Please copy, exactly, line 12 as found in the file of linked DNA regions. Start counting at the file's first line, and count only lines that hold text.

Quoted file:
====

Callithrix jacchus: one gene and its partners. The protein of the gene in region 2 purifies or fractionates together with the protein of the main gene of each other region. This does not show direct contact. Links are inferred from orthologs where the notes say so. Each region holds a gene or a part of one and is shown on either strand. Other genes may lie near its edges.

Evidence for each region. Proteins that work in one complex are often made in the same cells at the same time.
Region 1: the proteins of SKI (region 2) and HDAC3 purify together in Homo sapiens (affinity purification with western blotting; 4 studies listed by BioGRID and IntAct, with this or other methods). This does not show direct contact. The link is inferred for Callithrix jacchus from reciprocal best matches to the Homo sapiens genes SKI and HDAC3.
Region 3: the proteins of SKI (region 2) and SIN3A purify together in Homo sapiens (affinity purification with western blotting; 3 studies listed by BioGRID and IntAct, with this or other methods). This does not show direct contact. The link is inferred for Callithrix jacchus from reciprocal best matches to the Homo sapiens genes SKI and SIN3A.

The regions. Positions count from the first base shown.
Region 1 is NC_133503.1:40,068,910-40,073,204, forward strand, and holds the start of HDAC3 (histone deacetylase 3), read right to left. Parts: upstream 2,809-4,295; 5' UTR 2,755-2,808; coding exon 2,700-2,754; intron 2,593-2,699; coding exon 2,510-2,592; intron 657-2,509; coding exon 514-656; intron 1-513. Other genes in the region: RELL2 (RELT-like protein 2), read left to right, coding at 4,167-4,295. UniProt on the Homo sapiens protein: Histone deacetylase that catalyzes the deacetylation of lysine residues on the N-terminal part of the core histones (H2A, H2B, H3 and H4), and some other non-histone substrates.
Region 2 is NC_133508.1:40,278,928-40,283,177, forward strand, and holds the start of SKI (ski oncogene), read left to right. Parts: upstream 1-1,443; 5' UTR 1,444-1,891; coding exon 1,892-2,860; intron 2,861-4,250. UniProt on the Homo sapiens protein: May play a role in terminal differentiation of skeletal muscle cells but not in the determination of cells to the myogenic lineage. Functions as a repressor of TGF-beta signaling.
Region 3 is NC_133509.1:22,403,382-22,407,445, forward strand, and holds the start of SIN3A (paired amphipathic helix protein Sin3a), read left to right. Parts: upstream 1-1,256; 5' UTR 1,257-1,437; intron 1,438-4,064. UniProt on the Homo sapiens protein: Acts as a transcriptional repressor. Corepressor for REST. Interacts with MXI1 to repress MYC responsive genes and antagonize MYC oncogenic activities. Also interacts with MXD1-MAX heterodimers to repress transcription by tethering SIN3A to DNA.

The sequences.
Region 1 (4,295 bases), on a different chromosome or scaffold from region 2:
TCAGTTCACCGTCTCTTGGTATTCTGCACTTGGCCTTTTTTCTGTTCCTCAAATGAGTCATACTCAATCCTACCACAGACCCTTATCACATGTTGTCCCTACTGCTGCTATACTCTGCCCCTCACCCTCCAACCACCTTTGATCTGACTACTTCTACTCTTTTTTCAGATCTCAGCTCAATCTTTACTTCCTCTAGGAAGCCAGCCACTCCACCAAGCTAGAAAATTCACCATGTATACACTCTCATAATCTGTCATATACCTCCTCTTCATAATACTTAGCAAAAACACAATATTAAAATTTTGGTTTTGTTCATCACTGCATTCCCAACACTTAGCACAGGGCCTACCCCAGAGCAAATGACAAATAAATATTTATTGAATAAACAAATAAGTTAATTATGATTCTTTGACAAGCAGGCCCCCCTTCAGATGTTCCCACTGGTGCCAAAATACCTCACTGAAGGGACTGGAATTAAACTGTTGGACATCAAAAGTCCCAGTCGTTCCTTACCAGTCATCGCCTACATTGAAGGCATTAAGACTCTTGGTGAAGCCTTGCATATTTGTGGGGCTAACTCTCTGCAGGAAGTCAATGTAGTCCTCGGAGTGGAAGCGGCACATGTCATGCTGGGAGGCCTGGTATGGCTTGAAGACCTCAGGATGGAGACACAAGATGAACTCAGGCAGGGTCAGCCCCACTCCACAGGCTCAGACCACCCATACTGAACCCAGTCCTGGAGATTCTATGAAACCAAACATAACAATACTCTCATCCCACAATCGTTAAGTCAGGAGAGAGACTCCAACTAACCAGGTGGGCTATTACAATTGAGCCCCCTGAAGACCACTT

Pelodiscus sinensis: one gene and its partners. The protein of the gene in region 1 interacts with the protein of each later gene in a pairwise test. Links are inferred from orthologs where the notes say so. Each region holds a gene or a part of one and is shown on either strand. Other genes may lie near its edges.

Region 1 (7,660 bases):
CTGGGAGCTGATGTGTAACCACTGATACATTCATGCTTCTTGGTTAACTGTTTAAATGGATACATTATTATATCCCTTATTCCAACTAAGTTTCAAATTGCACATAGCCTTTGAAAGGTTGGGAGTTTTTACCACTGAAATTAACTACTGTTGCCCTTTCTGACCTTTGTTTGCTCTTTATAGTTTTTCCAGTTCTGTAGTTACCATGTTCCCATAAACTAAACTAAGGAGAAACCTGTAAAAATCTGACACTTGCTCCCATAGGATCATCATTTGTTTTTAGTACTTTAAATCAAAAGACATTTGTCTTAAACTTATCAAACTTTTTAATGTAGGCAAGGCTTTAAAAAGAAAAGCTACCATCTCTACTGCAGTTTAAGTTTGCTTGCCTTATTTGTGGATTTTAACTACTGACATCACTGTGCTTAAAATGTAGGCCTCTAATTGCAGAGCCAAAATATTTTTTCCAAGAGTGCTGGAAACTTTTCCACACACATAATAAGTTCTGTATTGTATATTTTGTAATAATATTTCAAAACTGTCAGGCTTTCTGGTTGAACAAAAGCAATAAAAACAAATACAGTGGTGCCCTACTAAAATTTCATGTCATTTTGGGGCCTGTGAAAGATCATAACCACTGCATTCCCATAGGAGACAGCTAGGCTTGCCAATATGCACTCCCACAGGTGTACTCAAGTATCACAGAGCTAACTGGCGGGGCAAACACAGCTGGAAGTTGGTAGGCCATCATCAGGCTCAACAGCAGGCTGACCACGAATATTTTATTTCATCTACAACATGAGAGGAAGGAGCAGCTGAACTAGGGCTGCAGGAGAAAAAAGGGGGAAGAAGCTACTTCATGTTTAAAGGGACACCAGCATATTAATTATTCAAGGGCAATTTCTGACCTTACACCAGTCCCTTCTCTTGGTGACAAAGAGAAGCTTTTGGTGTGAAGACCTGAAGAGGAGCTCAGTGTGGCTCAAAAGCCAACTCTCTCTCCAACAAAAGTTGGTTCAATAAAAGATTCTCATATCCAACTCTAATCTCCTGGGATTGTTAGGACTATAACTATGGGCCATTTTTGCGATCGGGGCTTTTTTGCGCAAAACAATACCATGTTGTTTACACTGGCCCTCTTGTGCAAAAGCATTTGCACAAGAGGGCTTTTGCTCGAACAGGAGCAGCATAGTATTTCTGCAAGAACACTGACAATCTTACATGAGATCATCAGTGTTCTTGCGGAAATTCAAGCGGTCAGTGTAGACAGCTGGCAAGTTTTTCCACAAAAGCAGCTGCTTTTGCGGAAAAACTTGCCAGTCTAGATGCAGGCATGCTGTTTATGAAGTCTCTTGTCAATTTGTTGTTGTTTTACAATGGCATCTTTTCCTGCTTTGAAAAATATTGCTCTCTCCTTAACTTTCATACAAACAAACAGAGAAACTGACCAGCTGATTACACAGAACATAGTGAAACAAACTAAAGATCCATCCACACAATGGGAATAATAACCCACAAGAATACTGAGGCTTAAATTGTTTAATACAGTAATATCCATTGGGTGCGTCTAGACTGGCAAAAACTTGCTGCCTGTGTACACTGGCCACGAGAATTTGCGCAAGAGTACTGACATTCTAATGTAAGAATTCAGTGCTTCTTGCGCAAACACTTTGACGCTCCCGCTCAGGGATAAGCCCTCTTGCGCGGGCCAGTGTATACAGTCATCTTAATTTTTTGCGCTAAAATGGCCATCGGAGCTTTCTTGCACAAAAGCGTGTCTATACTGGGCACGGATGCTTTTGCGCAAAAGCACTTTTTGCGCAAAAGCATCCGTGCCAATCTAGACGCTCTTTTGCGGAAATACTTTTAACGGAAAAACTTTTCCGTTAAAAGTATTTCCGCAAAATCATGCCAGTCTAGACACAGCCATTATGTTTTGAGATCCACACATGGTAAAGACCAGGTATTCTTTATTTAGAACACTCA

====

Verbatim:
Pelodiscus sinensis: one gene and its partners. The protein of the gene in region 1 interacts with the protein of each later gene in a pairwise test. Links are inferred from orthologs where the notes say so. Each region holds a gene or a part of one and is shown on either strand. Other genes may lie near its edges.